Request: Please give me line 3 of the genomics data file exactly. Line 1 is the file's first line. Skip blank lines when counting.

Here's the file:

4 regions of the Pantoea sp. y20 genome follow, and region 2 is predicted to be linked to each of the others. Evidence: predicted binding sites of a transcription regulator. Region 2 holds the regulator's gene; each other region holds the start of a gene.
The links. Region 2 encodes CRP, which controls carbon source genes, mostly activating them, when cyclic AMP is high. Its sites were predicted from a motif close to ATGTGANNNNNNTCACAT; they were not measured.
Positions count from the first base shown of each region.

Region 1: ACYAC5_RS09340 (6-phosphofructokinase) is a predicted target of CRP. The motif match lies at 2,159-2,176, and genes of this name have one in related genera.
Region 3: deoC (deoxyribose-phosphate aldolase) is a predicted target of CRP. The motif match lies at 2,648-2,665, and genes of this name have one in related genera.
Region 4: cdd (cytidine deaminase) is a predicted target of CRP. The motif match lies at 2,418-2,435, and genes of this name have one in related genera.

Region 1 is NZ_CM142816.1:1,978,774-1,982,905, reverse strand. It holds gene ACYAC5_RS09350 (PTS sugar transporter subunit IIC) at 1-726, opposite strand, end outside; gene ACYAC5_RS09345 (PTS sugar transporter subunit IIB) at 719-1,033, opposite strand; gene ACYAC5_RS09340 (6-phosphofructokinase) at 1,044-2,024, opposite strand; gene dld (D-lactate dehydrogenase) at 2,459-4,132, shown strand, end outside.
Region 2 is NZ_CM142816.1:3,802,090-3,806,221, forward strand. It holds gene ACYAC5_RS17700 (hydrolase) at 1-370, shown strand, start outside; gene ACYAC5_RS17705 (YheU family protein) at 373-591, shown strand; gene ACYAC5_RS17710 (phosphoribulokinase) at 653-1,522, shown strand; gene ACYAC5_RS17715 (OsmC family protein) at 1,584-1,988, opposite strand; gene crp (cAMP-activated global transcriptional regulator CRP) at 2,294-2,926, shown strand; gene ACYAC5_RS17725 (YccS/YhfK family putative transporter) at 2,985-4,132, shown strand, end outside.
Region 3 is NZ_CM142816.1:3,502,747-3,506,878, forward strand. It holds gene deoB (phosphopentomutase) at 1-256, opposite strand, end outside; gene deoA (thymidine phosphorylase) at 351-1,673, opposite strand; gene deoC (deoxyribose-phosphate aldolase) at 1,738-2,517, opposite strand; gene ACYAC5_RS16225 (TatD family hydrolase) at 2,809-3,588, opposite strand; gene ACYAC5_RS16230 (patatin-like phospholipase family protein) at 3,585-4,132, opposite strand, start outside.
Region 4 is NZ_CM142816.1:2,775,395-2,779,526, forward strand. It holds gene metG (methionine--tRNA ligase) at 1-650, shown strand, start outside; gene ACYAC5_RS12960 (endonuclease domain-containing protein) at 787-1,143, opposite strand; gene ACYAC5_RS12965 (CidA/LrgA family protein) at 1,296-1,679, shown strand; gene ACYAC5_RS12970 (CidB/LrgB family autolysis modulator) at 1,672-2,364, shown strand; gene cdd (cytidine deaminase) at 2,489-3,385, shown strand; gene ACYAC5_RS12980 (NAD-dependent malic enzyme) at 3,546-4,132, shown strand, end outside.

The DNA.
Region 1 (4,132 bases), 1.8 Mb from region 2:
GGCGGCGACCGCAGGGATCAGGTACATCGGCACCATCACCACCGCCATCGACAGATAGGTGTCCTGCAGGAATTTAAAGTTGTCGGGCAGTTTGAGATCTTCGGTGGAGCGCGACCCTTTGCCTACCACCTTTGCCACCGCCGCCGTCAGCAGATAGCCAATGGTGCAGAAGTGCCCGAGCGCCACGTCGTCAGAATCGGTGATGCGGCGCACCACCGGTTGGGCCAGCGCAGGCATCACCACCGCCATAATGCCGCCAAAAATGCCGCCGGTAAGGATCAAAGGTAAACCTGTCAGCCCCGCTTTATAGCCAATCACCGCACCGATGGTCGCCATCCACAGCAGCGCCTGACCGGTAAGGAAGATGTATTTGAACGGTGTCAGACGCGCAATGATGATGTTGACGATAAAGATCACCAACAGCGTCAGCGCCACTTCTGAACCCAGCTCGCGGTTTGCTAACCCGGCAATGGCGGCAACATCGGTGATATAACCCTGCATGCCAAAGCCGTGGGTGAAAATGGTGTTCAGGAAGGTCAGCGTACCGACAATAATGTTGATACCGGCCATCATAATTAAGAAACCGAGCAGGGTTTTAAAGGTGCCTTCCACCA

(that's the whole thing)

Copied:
Positions count from the first base shown of each region.